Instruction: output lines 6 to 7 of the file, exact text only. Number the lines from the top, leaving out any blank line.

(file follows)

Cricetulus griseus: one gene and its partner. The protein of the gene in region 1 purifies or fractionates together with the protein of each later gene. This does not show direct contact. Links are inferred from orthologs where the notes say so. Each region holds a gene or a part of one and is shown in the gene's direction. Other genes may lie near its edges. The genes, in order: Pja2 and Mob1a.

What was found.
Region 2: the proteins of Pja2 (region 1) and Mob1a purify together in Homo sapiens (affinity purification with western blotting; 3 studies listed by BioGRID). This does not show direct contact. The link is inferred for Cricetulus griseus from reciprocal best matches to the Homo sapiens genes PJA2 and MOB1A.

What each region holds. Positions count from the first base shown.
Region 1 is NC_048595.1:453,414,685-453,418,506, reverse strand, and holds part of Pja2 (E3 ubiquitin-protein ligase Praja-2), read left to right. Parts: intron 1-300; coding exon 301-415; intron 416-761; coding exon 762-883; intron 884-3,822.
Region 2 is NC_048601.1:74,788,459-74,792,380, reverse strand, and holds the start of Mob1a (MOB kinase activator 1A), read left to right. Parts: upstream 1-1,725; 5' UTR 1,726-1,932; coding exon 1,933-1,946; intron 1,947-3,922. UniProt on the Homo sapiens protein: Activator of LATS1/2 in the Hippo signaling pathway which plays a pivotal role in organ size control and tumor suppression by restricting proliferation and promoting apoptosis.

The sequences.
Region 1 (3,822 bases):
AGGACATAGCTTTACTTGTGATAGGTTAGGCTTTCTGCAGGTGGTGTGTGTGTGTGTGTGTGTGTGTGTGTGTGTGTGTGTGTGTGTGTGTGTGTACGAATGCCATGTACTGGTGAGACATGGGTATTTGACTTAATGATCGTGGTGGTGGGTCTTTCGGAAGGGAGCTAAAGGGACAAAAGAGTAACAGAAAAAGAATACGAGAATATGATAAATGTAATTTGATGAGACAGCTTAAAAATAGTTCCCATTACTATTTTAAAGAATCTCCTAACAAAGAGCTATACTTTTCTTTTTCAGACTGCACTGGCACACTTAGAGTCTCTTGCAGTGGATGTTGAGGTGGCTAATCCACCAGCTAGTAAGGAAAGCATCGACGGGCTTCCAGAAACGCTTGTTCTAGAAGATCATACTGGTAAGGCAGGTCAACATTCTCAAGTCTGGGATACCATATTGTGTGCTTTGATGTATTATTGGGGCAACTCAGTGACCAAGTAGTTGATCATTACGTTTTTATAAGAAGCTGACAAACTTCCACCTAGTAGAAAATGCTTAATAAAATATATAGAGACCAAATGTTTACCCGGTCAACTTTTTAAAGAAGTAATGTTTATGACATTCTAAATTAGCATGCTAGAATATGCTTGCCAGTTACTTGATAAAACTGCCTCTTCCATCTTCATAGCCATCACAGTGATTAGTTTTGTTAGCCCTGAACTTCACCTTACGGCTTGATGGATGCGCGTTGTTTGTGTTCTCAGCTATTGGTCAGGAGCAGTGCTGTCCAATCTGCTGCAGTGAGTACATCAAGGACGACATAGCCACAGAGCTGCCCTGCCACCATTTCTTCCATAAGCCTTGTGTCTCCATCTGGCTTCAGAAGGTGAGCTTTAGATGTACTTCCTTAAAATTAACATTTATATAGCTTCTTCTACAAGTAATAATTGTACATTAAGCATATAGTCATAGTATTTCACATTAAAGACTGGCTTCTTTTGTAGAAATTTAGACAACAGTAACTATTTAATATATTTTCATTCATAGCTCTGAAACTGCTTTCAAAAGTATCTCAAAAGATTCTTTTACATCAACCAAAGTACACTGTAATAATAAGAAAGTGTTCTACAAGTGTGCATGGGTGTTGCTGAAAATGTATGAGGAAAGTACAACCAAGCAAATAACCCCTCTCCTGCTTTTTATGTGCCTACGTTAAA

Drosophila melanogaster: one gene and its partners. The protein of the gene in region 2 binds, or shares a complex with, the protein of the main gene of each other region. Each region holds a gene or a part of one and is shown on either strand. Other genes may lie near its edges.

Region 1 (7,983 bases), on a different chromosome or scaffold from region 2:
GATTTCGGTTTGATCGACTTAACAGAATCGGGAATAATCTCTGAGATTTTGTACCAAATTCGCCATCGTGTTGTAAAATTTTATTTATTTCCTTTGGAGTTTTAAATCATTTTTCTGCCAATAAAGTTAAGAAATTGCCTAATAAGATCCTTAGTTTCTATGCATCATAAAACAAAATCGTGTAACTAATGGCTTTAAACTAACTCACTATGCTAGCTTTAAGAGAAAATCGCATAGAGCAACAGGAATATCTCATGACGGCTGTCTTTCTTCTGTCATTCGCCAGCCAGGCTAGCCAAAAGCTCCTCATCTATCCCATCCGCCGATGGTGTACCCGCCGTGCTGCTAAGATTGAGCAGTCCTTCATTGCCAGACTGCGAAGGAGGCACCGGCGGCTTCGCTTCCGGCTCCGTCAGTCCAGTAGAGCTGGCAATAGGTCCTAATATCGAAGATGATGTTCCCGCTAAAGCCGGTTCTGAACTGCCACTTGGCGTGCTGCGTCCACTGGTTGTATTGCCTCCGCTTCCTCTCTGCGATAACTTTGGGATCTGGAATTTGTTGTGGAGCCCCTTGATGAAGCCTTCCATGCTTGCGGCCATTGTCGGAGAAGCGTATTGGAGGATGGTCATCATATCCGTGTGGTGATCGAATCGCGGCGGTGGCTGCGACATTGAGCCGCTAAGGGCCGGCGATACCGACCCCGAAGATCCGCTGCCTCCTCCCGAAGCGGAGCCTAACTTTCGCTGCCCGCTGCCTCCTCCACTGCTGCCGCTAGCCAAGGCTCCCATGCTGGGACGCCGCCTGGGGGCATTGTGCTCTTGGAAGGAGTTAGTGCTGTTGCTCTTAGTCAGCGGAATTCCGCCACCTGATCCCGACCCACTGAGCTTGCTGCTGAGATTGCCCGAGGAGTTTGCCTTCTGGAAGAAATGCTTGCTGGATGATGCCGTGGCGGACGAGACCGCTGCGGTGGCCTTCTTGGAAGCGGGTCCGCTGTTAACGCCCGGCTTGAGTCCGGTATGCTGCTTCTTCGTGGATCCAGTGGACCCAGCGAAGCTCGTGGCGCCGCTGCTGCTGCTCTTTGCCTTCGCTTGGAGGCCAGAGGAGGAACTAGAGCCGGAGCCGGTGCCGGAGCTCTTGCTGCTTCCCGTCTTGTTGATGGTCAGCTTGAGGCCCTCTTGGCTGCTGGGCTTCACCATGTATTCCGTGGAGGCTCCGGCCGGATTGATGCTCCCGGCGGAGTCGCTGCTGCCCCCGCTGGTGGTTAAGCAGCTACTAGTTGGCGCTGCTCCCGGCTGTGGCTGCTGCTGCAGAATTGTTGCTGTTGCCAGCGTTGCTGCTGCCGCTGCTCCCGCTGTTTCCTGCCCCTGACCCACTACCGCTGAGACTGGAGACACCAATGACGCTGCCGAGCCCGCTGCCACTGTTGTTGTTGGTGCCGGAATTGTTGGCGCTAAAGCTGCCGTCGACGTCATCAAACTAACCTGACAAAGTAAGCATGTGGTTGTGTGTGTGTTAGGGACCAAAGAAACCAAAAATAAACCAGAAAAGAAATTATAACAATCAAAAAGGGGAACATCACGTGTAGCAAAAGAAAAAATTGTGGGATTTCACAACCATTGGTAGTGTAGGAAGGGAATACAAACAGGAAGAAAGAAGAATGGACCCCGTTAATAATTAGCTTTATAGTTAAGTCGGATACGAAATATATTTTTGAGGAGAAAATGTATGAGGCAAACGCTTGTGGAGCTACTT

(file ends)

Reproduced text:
Region 2 is NC_048601.1:74,788,459-74,792,380, reverse strand, and holds the start of Mob1a (MOB kinase activator 1A), read left to right. Parts: upstream 1-1,725; 5' UTR 1,726-1,932; coding exon 1,933-1,946; intron 1,947-3,922. UniProt on the Homo sapiens protein: Activator of LATS1/2 in the Hippo signaling pathway which plays a pivotal role in organ size control and tumor suppression by restricting proliferation and promoting apoptosis.

The sequences.